Can the GOP Gain Senate Seats in States Trump Won? Preliminary Analysis of Bob Casey By Luke Perry and Paul Joyce
The Utica College Center of Public Affairs and Election Research has been analyzing Democratic Senators up for reelection in 2018 from states that Trump won in 2016. Thus far we have found that Sherrod Brown (D-OH) and Joe Manchin (D-WV) are not as vulnerable as they seem on the surface, due to their moderate streaks and their abilities to navigate the Trump presidency. We now move to Pennsylvania to analyze Bob Casey.
Donald Trump won Pennsylvania by less than one percent. Republican Senator Pat Toomey narrowly won reelection by just over one percent. This suggests the state moved to the right in 2016, but the questions remains if and how this carries over to 2018.
Pennsylvania politics runs in the Casey family. Bob Casey Sr. was state senator and auditor general before being elected governor. Bob Casey Jr. became the state’s auditor general in 1997 and then state treasurer in 2005. Casey was elected to the Senate in the 2006 wave election, defeating incumbent Rick Santorum with 59 percent of the vote, and was reelected in 2012 with 54 percent of the vote.
Casey has a moderate streak. He is pro-life, pro-firearm, and has been vocal about his Catholic faith. At the same time, Casey has been a Trump critic, voting in line with the president just 27 percent of the time and opposing his signature accomplishment, the nomination of Neil Gorsuch to the Supreme Court. The New York Times has gone so far as to write that Casey was an “understated Senator” until Trump. Casey described the firing of James Comey as “Nixonian” and immediately called for a special counsel focused on Russia.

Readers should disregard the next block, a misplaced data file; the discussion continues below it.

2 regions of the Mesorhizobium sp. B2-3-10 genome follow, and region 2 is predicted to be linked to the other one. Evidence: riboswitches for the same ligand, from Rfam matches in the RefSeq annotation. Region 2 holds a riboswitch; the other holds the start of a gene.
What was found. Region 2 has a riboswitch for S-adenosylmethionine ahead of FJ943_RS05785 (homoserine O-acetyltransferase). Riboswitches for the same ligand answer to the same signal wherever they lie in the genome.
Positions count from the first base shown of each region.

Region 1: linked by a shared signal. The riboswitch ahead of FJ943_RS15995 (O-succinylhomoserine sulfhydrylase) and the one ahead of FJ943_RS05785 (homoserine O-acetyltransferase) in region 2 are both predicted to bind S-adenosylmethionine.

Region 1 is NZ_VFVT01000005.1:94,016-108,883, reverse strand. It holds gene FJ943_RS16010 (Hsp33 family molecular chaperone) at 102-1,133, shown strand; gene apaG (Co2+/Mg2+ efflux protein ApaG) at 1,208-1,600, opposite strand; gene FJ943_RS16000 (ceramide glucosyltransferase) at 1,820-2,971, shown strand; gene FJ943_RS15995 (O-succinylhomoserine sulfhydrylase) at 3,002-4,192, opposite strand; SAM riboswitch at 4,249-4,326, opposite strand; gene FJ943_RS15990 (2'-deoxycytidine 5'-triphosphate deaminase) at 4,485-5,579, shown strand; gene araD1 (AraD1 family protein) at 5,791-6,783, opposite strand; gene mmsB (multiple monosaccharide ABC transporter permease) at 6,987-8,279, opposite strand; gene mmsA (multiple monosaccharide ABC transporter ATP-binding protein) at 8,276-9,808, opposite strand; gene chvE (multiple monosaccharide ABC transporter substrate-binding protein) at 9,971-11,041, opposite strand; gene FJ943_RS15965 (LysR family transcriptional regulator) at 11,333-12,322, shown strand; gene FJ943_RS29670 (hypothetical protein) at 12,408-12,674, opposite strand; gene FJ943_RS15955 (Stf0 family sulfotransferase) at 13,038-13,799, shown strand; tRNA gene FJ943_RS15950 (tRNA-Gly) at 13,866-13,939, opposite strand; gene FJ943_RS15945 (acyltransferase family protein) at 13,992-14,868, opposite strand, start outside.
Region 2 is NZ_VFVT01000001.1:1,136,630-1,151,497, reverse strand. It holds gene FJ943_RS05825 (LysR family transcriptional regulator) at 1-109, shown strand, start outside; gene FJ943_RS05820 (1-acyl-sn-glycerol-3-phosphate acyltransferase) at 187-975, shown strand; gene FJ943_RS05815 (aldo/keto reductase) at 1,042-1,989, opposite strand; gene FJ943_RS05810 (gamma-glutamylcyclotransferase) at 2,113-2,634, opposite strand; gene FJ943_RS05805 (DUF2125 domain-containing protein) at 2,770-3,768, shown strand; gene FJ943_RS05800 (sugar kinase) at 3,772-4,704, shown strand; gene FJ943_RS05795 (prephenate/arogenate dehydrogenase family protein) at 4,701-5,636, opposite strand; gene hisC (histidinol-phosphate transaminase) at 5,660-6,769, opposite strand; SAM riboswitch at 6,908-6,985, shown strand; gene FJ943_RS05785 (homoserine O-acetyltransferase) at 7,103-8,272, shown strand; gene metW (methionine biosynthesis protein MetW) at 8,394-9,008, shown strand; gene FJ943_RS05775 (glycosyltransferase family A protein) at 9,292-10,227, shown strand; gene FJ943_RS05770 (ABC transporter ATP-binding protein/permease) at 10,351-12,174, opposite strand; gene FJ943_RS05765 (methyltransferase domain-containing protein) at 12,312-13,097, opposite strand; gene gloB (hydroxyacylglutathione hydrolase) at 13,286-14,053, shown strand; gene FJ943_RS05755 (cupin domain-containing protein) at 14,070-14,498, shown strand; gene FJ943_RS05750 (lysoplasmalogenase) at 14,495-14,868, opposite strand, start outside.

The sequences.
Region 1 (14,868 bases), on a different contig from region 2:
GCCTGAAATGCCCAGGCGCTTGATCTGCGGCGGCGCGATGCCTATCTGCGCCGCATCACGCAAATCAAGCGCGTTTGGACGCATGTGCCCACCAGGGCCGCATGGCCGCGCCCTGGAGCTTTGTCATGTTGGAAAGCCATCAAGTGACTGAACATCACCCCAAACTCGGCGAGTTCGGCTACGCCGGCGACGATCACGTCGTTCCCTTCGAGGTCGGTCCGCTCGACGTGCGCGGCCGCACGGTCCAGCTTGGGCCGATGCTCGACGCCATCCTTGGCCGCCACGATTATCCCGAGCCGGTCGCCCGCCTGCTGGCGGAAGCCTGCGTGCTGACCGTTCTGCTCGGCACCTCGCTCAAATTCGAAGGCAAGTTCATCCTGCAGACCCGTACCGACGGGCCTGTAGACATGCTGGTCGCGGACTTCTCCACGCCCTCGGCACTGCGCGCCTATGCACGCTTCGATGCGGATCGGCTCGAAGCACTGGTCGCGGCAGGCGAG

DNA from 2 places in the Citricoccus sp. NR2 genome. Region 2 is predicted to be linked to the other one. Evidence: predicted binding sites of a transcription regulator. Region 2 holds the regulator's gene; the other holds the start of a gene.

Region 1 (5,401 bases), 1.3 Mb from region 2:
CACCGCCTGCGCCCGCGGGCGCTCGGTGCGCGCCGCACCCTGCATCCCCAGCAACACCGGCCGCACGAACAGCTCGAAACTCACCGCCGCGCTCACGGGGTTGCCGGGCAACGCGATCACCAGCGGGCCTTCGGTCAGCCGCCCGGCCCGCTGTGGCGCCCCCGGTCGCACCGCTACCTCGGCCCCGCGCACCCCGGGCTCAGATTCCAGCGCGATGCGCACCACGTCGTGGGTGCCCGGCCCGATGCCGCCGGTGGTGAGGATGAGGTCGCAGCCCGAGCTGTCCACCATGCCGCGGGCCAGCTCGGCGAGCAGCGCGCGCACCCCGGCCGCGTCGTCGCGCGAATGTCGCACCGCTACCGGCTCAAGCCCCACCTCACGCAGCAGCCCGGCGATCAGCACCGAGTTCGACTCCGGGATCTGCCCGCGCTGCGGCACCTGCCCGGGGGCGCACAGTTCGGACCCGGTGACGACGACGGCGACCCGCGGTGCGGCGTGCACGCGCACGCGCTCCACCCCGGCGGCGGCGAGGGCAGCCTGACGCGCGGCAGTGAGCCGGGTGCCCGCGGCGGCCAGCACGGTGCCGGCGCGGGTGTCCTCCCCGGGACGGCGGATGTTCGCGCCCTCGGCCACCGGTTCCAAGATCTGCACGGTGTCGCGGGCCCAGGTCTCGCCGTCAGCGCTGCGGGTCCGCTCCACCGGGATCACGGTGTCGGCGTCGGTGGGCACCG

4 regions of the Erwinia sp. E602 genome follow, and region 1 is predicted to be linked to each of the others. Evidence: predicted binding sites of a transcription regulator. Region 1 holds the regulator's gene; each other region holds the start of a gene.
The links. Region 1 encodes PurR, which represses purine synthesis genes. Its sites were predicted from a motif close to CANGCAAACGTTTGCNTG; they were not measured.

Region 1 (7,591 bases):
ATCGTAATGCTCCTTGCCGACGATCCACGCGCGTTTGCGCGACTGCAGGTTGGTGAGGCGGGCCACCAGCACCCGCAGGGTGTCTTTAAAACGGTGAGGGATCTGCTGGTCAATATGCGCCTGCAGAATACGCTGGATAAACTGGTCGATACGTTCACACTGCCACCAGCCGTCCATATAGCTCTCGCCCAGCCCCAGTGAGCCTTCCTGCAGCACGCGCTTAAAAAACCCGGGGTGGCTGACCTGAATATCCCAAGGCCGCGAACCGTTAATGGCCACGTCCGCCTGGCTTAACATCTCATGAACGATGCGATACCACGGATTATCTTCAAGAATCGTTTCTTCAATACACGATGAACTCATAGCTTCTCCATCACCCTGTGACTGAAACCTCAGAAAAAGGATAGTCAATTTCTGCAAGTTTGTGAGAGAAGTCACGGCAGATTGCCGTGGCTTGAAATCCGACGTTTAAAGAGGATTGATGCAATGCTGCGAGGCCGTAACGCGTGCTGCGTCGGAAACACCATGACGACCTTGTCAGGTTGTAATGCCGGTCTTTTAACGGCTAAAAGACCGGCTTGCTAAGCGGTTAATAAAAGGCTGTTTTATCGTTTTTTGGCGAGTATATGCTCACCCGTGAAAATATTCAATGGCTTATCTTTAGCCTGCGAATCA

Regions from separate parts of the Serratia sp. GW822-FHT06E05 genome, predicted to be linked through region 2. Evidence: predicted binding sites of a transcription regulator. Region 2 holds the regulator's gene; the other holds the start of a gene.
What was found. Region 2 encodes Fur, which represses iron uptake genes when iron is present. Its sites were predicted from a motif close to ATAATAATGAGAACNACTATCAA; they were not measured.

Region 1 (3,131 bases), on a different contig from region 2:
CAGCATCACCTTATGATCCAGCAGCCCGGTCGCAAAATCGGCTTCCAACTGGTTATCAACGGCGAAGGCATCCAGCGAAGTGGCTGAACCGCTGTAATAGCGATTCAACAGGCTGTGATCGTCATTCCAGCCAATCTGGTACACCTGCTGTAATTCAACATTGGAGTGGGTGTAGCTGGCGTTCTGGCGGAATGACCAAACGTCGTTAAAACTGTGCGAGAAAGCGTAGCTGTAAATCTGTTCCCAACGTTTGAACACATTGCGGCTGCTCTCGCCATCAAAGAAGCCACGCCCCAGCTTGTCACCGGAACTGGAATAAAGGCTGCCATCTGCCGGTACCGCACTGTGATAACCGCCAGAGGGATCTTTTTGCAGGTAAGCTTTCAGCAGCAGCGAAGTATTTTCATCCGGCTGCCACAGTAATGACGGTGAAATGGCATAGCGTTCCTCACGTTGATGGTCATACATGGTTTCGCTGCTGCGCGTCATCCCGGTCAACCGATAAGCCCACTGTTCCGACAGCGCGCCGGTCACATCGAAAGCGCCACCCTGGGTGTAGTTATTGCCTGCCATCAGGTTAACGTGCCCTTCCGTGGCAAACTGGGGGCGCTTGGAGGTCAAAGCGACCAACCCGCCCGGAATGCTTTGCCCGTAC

Casey encouraged Americans throughout the country to call their Senators and press them to vote against GOP efforts to repeal and replace The Affordable Care Act. Casey was concerned about proposed Medicaid cuts and resulting decreases in insurance coverage.
President Trump’s popularity is evenly divided between: 1) states where it exceeds 50 percent (17 states); 2) falls below 40 percent (17 states); and 3) lies in between (16 states). Pennsylvania is in the middle category with a presidential approval rating between 40 and 49 percent.
Larry Sabato’s Crystal Ball describes the GOP’s ability to take the seat as “a long shot.” Both Sabato and The Cook Political Report classify it as “likely Democratic.” There is no reason to suggest otherwise at this point, except that the last election cycle proved there are no sure victories for Democrats in the Midwest.
Luke Perry (@PolSciLukePerry) is Chair and Professor of Government at Utica College. His column Sound Off! critiques various aspects of presidential politics.
Paul Joyce (PJoyce_13) is an MPA candidate at the University of Albany.